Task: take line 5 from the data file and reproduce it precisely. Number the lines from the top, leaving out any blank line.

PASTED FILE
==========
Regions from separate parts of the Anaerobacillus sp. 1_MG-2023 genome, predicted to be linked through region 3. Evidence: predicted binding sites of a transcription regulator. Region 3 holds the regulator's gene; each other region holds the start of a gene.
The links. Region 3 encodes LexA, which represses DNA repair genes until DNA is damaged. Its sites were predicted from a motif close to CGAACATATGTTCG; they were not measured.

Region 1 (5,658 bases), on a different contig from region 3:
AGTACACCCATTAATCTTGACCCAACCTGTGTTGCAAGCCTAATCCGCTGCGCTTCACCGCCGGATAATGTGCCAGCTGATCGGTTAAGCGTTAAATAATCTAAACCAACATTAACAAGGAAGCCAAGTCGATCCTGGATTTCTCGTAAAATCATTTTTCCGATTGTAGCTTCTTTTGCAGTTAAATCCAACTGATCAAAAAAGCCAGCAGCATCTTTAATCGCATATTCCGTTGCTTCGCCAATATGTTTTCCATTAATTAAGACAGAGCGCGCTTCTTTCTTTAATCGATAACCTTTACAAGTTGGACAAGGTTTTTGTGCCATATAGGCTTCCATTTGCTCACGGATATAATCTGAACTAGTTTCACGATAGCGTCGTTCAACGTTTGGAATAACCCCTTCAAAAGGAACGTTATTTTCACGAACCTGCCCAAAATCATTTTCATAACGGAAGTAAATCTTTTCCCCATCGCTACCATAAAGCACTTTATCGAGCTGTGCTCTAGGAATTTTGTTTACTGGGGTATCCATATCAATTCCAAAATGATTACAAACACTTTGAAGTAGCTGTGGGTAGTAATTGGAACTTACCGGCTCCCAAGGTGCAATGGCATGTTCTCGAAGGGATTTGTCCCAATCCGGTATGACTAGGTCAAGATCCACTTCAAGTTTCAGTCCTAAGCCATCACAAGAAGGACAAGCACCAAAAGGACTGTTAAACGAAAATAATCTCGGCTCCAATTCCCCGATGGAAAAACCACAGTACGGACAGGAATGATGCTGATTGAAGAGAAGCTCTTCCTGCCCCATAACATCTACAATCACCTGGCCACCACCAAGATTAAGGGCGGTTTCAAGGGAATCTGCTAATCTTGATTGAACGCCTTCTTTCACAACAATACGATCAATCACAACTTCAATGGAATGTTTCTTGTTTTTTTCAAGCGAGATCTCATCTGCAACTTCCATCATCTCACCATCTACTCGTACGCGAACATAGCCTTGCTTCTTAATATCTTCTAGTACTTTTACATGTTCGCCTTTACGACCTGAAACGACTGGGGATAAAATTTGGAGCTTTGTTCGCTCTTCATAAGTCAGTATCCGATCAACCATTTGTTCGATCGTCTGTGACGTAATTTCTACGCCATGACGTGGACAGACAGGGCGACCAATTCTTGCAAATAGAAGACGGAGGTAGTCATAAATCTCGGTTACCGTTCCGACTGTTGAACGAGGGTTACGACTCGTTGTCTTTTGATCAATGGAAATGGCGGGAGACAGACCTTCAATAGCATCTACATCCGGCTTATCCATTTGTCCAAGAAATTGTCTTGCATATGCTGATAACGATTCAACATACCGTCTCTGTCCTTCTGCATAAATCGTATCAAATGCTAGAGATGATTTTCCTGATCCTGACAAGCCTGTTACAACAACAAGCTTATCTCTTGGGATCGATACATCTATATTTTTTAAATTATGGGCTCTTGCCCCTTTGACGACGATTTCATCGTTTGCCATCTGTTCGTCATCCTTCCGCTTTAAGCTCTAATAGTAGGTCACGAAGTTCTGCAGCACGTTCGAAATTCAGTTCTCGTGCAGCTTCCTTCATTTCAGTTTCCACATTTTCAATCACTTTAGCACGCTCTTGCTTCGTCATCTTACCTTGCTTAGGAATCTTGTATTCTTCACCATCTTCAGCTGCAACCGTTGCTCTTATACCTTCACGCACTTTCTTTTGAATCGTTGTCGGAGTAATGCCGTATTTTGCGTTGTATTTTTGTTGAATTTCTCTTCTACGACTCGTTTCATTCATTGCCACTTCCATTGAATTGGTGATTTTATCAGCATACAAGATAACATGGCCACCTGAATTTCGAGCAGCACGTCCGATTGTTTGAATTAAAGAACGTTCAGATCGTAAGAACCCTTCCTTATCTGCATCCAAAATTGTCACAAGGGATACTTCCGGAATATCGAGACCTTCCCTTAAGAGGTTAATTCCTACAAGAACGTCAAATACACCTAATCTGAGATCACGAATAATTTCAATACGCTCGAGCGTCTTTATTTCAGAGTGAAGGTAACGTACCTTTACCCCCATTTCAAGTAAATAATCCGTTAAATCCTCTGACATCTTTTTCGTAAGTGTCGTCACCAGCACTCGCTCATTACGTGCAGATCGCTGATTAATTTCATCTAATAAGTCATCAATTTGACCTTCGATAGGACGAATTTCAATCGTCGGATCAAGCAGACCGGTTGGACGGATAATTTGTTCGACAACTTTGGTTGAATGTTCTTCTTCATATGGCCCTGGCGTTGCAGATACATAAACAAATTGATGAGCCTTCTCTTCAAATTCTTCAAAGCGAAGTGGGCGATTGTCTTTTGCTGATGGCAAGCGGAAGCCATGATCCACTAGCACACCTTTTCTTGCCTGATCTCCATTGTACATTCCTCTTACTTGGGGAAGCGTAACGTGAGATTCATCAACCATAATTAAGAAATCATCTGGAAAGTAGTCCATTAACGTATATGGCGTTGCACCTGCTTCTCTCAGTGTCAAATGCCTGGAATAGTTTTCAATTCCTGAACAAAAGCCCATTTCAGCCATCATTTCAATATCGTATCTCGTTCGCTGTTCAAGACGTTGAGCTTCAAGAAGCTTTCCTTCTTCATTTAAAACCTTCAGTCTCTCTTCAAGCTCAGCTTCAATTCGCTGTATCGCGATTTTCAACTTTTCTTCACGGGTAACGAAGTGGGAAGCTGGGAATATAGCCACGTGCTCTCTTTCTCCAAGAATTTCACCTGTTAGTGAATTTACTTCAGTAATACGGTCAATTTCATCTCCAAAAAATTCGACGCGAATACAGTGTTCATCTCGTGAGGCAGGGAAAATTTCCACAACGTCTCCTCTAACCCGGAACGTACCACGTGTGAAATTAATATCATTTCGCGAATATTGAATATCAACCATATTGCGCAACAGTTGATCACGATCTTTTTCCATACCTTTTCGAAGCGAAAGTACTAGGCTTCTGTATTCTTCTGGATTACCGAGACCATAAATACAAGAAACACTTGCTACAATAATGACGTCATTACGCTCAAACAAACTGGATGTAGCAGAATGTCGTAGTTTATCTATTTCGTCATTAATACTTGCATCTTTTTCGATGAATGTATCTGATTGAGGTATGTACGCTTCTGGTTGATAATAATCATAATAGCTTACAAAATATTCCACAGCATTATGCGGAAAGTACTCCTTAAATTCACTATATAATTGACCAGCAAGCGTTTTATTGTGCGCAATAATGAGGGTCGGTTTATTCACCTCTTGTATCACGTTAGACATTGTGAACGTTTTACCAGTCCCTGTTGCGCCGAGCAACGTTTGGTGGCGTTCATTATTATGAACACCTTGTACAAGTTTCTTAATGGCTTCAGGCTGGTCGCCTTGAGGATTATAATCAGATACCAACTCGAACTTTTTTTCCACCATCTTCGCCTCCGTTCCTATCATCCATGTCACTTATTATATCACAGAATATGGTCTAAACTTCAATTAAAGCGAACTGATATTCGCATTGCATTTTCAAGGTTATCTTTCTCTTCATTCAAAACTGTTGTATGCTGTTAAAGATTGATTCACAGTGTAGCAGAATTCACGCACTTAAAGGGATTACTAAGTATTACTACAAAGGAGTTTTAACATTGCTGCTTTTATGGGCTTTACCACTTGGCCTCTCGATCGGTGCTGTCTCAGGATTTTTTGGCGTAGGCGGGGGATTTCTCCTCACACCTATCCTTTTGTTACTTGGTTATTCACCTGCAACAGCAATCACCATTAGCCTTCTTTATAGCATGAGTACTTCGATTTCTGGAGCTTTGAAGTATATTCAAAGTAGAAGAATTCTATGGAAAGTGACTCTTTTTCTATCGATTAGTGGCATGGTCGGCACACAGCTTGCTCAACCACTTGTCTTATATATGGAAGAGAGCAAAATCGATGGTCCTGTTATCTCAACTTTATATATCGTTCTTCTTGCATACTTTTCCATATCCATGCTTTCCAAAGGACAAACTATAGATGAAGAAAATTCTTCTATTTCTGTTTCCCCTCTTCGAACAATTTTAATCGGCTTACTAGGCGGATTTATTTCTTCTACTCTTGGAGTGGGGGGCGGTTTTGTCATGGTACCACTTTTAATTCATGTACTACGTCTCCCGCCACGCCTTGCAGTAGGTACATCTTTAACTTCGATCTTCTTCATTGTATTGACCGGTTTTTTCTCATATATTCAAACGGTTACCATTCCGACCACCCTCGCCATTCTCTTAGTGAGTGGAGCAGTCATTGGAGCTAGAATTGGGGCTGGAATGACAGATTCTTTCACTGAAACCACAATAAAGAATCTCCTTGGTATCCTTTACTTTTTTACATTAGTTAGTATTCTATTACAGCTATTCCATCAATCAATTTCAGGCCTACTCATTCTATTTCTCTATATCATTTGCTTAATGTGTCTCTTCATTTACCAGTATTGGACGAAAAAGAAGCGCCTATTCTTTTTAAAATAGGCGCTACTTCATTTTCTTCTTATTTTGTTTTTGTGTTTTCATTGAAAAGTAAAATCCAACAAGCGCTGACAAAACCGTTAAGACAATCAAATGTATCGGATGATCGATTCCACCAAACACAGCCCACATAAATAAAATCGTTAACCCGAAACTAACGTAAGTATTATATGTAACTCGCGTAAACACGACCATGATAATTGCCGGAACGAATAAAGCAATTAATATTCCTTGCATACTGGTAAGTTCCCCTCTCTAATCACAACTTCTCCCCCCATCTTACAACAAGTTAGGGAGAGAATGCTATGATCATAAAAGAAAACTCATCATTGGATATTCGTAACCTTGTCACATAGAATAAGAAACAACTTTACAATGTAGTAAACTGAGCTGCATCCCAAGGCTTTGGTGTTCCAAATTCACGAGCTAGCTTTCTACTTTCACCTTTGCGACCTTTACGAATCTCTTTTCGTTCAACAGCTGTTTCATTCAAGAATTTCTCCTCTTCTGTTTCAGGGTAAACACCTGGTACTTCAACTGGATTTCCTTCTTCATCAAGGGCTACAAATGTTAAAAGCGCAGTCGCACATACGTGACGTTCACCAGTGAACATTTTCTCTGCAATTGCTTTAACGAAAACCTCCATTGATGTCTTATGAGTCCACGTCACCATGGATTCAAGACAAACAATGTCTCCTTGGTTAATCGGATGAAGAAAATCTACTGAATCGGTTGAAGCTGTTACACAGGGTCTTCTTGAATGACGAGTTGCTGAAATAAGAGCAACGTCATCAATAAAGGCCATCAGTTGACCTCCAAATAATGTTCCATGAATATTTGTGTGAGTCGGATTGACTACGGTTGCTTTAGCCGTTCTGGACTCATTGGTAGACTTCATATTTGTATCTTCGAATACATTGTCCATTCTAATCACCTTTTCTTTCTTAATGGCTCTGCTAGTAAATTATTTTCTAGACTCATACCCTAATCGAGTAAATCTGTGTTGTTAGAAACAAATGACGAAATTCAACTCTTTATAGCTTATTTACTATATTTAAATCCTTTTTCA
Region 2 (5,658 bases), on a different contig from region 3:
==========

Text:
Region 2 (5,658 bases), on a different contig from region 3: